Online course in Politics & the Modern World

Global Health, Conflict and Violence

Understand the role of medical peace work, and consider the role of healthcare workers in times of conflict and violence.

  • Duration 3 weeks
  • Weekly study 3 hours
  • Learn Free
  • Extra benefits From $59 Find out more

Explore the role of medics and healthcare workers in promoting peace

On this course you will learn about the key principles and different forms of medical peace work in the context of global health, conflict and violence. You will consider the role healthcare workers have to play in the prevention of violence and peace practices.

You will examine scenarios such as working in a conflict zone, nuclear explosions, storms, floods, heatwaves, infectious disease, migration and violent conflict. In each case you will consider the effects of these on global health.

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Skip to 0 minutes and 8 secondsA bomb blast at the district hospital this morning has left between 10 and 20 people injured. The explosion happened at dawn damaging the hospital kitchen in the side wing of the building.... Violence at different levels is one of the greatest determinants of ill health and death. Medical Peace Work is an emerging field of expertise, which combines health care, violence prevention and peace building. My name is Ingvild Fossgard Sandøy, and I am Adi Vyas. This MOOC has been made by the University of Bergen in collaboration with the European Medical Peace Work Partnership, and will introduce you to the key concepts, opportunities and dilemmas in medical peace work.

Skip to 0 minutes and 49 secondsOur first case study will identify challenges faced by health workers during violent conflict, especially the tension between medical ethics, security priorities, and the need for impartiality.

Skip to 1 minute and 5 secondsOur second case tries to understand large-scale violence, using the example of a nuclear explosion. What are the effects on the human body and why have health professionals become so involved in the prevention of nuclear war?

Skip to 1 minute and 23 secondsOur third case explores indirect or structural violence, and how global warming can be understood as a form of violence that affects health, and whether health professionals have a duty to ‘do no harm’ in this public health context. So, join us as we explore these important global health issues through the lens of public health and peace practice. Whatever your professional background, together we can begin our journey towards a healthier, more peaceful world.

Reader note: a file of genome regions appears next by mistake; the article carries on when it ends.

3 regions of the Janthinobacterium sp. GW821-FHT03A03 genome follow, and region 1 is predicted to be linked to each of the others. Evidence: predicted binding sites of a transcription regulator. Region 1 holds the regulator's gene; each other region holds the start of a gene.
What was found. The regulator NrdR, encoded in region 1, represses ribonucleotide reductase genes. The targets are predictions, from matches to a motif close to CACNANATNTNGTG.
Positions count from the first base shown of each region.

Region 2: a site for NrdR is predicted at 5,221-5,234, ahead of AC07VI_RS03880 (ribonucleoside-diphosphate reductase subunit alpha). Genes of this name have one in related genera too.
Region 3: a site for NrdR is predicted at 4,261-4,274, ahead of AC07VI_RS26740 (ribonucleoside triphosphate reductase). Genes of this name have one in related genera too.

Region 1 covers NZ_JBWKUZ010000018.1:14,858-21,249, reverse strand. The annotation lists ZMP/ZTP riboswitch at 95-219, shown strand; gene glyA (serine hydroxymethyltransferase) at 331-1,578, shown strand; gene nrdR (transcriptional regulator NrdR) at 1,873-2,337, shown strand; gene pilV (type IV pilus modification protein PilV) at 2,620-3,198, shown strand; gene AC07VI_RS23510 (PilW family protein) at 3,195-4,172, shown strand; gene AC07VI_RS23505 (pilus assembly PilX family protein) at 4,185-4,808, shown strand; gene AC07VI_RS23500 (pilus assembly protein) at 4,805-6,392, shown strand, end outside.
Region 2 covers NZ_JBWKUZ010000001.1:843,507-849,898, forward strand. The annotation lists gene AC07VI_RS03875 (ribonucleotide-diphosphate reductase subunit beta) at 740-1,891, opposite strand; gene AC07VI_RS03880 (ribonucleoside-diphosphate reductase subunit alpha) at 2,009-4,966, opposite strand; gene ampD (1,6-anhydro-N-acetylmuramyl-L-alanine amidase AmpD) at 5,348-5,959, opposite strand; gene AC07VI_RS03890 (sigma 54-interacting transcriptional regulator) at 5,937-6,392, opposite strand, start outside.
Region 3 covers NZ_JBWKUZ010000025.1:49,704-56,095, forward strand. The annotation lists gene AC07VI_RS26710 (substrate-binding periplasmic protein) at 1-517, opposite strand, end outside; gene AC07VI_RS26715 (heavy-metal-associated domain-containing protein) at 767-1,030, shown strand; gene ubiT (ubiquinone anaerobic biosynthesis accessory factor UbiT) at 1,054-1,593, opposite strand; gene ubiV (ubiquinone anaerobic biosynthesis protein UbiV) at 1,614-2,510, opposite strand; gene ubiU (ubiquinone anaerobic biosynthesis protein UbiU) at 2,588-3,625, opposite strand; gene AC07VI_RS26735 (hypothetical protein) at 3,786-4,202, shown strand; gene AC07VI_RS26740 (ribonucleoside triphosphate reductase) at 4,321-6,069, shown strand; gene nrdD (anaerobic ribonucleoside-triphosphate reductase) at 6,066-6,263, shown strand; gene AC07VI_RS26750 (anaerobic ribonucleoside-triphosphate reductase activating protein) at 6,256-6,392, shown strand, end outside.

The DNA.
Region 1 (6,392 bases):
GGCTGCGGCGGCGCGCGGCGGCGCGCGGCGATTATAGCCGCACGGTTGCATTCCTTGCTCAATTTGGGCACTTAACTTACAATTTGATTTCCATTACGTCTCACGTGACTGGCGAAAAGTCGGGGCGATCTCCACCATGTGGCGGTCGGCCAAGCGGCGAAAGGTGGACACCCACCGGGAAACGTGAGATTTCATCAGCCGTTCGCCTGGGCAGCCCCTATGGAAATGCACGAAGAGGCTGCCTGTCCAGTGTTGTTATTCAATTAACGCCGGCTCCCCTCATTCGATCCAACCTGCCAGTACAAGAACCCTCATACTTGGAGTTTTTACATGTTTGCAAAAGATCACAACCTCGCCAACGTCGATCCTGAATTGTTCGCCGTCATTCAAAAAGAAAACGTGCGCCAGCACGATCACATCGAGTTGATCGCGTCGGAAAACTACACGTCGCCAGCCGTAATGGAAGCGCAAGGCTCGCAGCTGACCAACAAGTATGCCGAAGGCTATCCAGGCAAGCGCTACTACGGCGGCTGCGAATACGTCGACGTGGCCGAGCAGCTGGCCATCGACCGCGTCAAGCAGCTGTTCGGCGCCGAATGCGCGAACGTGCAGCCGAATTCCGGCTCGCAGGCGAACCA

What topics will you cover?

1) Animated stories to illustrate the effects of personal and structural violence in global health:

  • Working in a conflict zone
  • Responding to a nuclear explosion
  • Preparing for the health effects of climate change

2) Basic concepts of medical peace work:

  • Forms of violence (direct, structural, and cultural)
  • Hierarchies of violence (collective, interpersonal, and self-induced)
  • Levels of violence (mega, macro, meso, and micro)
  • Preventing violence

We also offer a course called Addressing Violence Through Patient Care which you may be interested in. These courses combined contain material from our previous course Medical Peace Work.

When would you like to start?

Most FutureLearn courses run multiple times. Every run of a course has a set start date but you can join it and work through it after it starts. Find out more

What will you achieve?

By the end of the course, you'll be able to...

  • Discuss various definitions of the concepts of violence, conflict and peace, and their relationship to health professions
  • Describe the types of medical peace work that health care professionals can participate in globally and locally
  • Evaluate and respond to various forms of violence in health practice

Who is the course for?

This course is for global health professionals as well as undergraduate and postgraduate students in healthcare professions (medicine, nursing, allied and public health) and global health and development studies.

Who will you learn with?

Ingvild Fossgard Sandøy

Ingvild Fossgard Sandøy

Professor of Public Health at the University of Bergen. Research interests: sexual and reproductive health; interpersonal violence. Teaching: Public Health, Medical Peace work, Epidemiology

Klaus Melf

Klaus Melf

Deputy Chief Medical Officer in the City of Bergen, Norway. Specialty: Community medicine. Doctorate: Occupational medicine. Master's degree: Peace and conflict transformation. Coordinator of MPW3.

Stefi  Barna

Stefi Barna

I teach global health and development studies at Azim Premji University in Bangalore (India).

Who developed the course?

The University of Bergen (UiB) offers first-class education and cutting-edge research at our location in the city centre of Bergen, Norway.

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